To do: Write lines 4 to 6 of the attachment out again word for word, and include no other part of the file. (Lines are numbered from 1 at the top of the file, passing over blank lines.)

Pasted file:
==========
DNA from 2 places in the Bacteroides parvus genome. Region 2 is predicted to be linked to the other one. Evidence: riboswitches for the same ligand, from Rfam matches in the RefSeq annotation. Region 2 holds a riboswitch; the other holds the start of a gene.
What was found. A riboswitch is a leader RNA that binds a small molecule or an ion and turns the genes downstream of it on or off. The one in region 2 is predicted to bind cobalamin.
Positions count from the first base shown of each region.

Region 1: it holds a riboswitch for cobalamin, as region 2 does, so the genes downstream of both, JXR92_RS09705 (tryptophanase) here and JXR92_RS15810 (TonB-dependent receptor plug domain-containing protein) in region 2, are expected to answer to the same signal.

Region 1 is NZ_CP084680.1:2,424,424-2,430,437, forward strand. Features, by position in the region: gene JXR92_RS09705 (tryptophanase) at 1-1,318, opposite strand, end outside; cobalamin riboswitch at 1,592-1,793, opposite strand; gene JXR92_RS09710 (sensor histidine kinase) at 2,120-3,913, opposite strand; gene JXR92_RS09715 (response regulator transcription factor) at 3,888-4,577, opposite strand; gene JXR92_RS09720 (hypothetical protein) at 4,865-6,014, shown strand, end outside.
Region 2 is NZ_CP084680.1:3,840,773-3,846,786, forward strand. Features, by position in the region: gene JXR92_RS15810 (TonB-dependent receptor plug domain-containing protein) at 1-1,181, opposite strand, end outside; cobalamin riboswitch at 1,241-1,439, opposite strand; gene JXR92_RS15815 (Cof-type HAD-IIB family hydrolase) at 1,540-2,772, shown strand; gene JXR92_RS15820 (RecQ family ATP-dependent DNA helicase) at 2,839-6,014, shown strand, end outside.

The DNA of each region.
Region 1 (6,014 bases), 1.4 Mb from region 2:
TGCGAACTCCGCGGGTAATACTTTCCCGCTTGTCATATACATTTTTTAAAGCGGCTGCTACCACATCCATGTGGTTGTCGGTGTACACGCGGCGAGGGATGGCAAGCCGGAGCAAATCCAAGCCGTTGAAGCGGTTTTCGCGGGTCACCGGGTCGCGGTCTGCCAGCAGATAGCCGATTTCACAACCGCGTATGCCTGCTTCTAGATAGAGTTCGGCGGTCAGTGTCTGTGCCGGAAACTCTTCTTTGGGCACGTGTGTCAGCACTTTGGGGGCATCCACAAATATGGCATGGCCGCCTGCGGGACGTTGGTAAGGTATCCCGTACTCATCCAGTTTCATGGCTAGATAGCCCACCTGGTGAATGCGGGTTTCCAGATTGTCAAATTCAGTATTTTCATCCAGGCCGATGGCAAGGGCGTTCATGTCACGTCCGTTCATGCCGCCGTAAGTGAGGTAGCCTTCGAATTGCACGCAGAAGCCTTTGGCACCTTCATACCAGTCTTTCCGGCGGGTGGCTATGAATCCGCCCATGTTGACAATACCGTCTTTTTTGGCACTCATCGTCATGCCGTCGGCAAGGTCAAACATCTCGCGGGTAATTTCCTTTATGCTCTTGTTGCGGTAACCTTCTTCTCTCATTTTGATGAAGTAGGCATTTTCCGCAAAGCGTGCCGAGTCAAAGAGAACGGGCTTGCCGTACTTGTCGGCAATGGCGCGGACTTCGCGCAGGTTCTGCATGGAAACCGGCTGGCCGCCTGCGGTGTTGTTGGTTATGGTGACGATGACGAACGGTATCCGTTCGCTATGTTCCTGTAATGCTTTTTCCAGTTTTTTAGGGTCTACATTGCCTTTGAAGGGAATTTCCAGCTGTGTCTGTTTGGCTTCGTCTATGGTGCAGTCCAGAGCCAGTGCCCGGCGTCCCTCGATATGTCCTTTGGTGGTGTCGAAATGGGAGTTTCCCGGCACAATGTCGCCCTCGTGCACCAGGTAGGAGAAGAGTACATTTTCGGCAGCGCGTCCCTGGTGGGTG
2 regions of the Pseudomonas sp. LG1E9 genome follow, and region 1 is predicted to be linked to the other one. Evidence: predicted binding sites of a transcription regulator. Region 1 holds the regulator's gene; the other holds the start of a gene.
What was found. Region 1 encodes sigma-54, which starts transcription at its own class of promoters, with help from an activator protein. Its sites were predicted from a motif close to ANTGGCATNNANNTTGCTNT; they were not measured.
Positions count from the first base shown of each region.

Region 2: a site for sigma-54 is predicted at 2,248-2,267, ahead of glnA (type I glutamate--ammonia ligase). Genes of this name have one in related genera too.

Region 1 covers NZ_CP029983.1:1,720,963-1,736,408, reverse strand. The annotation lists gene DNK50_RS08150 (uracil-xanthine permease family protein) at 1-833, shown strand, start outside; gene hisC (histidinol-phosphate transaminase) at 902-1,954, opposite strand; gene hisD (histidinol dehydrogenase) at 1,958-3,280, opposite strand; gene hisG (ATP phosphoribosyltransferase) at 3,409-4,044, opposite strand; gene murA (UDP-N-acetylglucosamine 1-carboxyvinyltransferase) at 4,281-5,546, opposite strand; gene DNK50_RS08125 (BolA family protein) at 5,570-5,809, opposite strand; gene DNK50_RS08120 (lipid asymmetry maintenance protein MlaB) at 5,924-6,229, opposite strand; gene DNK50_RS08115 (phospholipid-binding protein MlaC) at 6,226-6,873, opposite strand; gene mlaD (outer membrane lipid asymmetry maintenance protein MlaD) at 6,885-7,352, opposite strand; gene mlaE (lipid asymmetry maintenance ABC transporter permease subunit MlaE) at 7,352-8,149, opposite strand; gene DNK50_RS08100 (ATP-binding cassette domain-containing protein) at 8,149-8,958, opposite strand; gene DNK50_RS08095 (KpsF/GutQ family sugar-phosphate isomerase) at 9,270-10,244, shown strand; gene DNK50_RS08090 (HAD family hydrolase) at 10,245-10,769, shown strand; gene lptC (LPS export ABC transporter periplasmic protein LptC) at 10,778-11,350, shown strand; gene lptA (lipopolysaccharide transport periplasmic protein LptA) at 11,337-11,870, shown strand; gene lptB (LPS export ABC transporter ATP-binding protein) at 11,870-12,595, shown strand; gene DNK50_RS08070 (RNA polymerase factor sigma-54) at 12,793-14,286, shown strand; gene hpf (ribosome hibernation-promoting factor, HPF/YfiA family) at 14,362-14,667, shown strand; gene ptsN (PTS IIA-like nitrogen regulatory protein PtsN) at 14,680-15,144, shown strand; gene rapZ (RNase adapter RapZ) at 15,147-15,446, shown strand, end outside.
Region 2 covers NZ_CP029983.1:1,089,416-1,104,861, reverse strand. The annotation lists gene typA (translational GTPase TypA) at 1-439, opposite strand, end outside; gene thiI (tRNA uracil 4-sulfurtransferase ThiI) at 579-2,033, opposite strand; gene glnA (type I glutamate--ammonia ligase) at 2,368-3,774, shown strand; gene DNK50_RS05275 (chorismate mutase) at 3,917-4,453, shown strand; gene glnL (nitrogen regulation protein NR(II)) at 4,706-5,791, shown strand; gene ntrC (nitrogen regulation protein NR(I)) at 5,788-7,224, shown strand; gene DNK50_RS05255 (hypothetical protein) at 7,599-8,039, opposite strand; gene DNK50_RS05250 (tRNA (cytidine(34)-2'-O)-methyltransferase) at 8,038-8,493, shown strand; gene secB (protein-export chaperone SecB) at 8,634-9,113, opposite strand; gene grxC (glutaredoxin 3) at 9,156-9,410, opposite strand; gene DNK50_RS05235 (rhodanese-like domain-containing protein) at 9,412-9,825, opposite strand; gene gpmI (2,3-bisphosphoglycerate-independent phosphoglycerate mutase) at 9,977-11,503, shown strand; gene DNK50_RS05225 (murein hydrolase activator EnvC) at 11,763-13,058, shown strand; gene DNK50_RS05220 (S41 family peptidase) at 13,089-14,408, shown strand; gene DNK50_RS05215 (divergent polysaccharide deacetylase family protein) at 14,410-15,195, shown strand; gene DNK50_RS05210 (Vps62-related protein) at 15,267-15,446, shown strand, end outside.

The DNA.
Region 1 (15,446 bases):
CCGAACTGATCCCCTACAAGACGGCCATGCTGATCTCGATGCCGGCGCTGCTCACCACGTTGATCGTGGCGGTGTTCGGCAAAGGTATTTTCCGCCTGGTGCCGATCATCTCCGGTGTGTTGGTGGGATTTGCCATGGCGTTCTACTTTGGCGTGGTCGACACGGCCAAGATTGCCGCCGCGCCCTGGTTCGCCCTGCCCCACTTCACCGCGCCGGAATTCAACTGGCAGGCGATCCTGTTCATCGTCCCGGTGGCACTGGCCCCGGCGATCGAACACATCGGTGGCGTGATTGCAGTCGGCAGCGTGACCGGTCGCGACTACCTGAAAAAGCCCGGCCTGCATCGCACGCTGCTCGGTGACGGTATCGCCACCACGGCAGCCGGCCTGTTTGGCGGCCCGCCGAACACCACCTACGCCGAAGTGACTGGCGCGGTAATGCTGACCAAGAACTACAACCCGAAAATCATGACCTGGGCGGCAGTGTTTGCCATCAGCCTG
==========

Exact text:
Region 1: it holds a riboswitch for cobalamin, as region 2 does, so the genes downstream of both, JXR92_RS09705 (tryptophanase) here and JXR92_RS15810 (TonB-dependent receptor plug domain-containing protein) in region 2, are expected to answer to the same signal.

Region 1 is NZ_CP084680.1:2,424,424-2,430,437, forward strand. Features, by position in the region: gene JXR92_RS09705 (tryptophanase) at 1-1,318, opposite strand, end outside; cobalamin riboswitch at 1,592-1,793, opposite strand; gene JXR92_RS09710 (sensor histidine kinase) at 2,120-3,913, opposite strand; gene JXR92_RS09715 (response regulator transcription factor) at 3,888-4,577, opposite strand; gene JXR92_RS09720 (hypothetical protein) at 4,865-6,014, shown strand, end outside.
Region 2 is NZ_CP084680.1:3,840,773-3,846,786, forward strand. Features, by position in the region: gene JXR92_RS15810 (TonB-dependent receptor plug domain-containing protein) at 1-1,181, opposite strand, end outside; cobalamin riboswitch at 1,241-1,439, opposite strand; gene JXR92_RS15815 (Cof-type HAD-IIB family hydrolase) at 1,540-2,772, shown strand; gene JXR92_RS15820 (RecQ family ATP-dependent DNA helicase) at 2,839-6,014, shown strand, end outside.